CHARLOTTE, N.C. — When he was around 12, William “Will” Franklin Graham IV, grandson of the influential evangelist Billy Graham, was in California with his father at one of his grandfather’s many national speaking events.
“The line to meet him went outside the building and wrapped around the hotel,” Will shared recently. “I wanted to see my granddaddy, but I wasn’t going to wait in line.”
So, like any kid would, he began walking toward the front — until a police officer admonished him for cutting in line. Just then, his grandfather, seeing him, called out, “Will!” And he was allowed to run to him. “That changed everything for me that day.”
When he visits Fargo Monday to celebrate 30 years of ministry of The Perry Center and Christian Family Life Services, Will plans to share other insights on his grandfather and his ministry, as well as inspire attendees in their Christian faith and encourage them with hope.
Hope is what his grandfather offered him all those years ago.
“That was pretty spiritual, if you think about it,” Will said. “We have access to God the father, and we get to go straight to him. It’s a beautiful picture of my heavenly father loving me, just as my earthly grandfather loved and reached out to me that day.”
Will said what people need most today — and what he aims to bring to Fargo some 28 years after his grandfather visited our area in 1987 as part of the Peaks to Prairie crusade — is “to hear a word from God.”
“I think that’s where a lot of the problems start,” he said. “We focus so much on man’s wisdom and turn our hearts on God. We say he’s old-fashioned and doesn’t understand us. But he does, and he’s given us his word to help us.”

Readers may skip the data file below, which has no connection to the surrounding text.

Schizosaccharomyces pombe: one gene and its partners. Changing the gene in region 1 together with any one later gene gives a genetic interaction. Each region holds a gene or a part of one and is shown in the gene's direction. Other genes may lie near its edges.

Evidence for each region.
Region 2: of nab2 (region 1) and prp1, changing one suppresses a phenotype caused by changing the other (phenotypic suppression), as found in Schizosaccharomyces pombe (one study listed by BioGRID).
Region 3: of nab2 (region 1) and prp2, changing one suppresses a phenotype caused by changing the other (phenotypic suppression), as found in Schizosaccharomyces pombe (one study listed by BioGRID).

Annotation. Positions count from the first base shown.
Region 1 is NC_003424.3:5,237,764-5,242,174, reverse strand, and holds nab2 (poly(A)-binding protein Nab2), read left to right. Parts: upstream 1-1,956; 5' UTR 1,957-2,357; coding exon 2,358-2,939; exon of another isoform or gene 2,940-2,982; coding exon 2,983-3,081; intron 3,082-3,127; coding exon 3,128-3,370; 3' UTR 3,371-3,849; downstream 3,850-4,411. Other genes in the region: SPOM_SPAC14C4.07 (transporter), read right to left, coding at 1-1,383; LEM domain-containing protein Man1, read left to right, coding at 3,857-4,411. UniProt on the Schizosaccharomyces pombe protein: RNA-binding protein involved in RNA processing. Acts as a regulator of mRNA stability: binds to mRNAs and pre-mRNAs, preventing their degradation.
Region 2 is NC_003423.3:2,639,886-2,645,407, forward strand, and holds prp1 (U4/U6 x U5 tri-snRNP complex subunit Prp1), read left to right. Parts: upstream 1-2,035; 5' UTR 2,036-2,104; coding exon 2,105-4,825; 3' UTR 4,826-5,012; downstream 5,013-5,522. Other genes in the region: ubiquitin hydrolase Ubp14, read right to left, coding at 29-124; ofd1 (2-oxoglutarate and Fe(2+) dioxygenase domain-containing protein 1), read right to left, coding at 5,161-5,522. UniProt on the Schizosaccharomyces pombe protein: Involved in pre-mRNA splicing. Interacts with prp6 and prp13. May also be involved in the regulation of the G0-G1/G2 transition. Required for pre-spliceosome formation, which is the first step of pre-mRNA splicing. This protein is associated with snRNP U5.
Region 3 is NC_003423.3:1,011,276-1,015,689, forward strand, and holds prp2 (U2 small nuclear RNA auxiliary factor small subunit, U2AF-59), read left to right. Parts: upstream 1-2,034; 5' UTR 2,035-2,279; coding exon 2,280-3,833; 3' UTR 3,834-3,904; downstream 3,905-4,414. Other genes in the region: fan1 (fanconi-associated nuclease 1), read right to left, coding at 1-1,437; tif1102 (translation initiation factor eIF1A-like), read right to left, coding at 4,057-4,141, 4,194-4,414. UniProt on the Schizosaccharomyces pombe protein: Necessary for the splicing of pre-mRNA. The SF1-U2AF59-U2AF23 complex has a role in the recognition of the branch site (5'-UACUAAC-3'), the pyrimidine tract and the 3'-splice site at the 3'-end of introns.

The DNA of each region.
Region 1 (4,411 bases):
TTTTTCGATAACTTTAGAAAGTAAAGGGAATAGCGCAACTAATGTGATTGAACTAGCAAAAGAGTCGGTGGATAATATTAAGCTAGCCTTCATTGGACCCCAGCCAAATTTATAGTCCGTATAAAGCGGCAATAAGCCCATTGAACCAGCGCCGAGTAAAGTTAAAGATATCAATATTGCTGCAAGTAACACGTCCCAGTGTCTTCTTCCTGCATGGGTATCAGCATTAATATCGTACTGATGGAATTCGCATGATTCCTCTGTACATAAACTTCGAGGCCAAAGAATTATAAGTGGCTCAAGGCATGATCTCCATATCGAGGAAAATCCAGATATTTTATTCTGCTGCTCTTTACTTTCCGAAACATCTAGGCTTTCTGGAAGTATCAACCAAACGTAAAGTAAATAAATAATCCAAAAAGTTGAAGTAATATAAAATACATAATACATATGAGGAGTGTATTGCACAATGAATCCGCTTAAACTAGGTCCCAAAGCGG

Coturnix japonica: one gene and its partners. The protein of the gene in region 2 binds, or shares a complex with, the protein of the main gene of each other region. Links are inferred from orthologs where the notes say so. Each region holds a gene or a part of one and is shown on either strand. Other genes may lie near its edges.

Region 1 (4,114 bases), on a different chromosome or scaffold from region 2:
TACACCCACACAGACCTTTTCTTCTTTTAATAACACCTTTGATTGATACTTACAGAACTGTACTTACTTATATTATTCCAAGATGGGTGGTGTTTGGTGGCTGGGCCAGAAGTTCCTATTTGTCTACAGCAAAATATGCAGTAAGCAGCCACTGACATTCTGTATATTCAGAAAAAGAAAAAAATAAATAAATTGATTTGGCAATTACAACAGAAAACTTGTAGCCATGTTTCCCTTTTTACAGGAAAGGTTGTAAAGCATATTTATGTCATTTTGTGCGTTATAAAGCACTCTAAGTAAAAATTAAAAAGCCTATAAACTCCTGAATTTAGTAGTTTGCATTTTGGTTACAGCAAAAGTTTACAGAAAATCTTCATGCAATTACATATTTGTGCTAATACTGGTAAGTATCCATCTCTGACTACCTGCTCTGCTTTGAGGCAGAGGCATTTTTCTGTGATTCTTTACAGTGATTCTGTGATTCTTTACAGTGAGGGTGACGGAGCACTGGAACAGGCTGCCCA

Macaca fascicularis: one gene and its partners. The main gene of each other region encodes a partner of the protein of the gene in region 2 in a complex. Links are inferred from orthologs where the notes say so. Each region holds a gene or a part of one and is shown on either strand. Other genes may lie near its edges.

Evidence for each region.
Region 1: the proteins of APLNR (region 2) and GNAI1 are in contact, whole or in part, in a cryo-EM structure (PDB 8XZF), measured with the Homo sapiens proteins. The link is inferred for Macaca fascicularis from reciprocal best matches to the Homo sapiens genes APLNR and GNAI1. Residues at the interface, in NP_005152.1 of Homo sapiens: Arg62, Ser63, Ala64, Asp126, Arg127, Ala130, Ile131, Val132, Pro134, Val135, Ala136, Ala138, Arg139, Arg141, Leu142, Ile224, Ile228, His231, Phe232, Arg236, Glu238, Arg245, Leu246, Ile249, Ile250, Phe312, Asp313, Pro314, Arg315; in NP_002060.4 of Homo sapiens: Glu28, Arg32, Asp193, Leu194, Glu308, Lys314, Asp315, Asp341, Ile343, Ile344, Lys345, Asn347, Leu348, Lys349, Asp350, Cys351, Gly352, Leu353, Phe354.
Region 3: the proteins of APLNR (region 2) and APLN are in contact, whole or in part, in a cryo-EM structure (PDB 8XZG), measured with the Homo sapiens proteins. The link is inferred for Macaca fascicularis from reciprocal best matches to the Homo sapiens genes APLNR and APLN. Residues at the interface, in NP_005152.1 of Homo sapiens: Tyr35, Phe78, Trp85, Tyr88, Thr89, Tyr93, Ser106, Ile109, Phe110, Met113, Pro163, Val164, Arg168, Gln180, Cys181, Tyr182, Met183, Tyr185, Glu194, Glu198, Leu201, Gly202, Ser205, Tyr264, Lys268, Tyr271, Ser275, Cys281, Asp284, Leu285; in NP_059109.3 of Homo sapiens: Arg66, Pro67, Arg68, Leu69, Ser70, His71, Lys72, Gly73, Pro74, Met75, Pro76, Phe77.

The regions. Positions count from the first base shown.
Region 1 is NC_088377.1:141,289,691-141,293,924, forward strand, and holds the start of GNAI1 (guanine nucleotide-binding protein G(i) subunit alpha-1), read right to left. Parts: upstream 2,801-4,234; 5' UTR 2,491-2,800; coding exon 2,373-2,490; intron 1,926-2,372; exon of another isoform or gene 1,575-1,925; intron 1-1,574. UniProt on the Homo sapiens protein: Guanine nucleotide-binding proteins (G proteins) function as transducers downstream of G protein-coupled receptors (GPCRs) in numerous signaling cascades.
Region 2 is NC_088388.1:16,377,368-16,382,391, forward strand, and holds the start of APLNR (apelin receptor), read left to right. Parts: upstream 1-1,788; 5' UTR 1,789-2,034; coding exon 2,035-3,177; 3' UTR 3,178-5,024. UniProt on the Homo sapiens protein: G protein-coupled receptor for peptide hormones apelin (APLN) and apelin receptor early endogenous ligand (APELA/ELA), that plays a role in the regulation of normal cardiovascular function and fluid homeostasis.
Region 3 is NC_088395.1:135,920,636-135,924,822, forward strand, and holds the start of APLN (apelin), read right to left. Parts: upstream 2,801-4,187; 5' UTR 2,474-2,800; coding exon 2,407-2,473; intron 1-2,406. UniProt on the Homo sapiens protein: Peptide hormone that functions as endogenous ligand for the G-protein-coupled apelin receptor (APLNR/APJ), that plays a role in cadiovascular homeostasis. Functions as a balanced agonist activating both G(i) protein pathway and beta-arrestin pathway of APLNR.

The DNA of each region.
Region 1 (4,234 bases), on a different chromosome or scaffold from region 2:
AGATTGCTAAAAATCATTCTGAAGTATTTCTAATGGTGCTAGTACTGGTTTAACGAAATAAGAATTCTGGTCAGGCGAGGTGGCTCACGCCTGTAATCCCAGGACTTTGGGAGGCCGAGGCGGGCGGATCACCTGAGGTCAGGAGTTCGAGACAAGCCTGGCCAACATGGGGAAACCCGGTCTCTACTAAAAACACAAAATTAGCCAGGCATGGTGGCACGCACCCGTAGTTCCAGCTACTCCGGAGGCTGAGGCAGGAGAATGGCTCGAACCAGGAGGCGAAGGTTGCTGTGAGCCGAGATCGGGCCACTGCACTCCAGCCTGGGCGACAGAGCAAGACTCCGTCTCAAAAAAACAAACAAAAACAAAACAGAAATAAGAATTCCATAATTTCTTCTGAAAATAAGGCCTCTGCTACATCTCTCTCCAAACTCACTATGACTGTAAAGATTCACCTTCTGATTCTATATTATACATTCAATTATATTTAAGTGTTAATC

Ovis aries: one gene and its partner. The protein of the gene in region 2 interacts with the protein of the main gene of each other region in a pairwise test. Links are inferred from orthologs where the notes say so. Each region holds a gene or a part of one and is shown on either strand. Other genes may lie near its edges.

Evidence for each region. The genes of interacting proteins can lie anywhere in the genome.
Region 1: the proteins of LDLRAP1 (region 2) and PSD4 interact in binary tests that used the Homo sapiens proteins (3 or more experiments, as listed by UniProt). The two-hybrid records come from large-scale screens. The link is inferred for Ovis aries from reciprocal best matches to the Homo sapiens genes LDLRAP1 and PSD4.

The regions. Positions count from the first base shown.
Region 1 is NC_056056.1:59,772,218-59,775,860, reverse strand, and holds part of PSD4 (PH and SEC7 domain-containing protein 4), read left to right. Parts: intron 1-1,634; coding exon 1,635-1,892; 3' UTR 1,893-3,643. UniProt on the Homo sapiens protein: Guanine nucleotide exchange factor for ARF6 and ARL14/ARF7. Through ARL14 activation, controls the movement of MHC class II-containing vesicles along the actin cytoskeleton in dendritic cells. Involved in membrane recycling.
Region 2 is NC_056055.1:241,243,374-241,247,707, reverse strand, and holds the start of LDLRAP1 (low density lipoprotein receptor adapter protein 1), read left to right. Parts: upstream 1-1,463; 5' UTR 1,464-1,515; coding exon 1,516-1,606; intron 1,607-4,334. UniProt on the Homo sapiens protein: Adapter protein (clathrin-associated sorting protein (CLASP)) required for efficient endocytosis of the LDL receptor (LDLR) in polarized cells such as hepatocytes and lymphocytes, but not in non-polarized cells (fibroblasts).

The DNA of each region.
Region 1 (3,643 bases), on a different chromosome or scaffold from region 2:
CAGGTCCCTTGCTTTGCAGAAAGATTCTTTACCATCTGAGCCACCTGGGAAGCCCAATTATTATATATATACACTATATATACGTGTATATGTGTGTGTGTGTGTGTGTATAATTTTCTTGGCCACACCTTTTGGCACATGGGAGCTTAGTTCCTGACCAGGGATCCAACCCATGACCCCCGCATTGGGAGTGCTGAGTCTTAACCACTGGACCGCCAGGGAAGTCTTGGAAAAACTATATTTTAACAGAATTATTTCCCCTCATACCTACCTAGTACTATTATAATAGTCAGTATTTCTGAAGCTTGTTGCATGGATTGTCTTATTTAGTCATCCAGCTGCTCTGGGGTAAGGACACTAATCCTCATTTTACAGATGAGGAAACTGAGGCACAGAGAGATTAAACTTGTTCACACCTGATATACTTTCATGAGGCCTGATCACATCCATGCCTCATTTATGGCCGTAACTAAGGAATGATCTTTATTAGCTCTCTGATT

Christian Family Life Services, a nonprofit adoption-placing agency, started in 1985 with a mission “to display God’s love to children, birth parents and families by providing Christ-centered adoption services that have an eternal impact by growing forever families.”
The Perry Center, a Christian maternity home for single women in unplanned pregnancies, became licensed that same year, and opened the following September.
Patricia and Darold Larson, founders, named the center after David and Judy Perry, who died in a car accident in 1984, at the request of one of their eight children.
“Dr. Perry was an OB/GYN whose heart was torn to see babies killed before birth by distraught mothers often responding to pressure from others,” notes the Perry Center website.
The couple was known for offering their home to women in those situations, and had envisioned a maternity home here. The Larsons started the center “to carry out this work of mercy.”
The Perry Center, which can accommodate up to 12 women at a time, began in a small house in Fargo at its 1986 opening, transitioned to a second facility near North Dakota State University in 1993, and in October 2005 opened several buildings at its current site in south Fargo to house both the center and administrative offices.
Patricia Larson recalls well those earlier years and how the center came to be. A stay-at-home mother of three young boys then, she wasn’t looking to take on more work, she said, but through the influence of the Perry family, developed a heart for abortion-vulnerable women.
“I’ve always said we’re just seed planters, and some seeds fall on dry ground,” she said. “God opens and closes doors, but it’s always a blessing to see lives that have been changed forever.”
Though Darold passed away in January 2014, Patricia said the Perry Center has remained close to her heart. Her son Joe, currently on the board, is a college friend of Will Graham’s, which is how he was invited to Fargo.
Betty Helmer, current director of the Perry Center, said she’s thrilled to celebrate 30 years of ministry here.
“That’s an impressive number for the Fargo area, and to have this in our backyard is a blessing,” Helmer said. “We’re also looking forward to bringing in Will and for him to speak to a different generation than when his grandfather was here.”
[For the sake of having a repository for my newspaper columns and articles, I reprint them here, with permission, a week after their run date. The preceding ran in The Forum newspaper on Sept. 26, 2015.]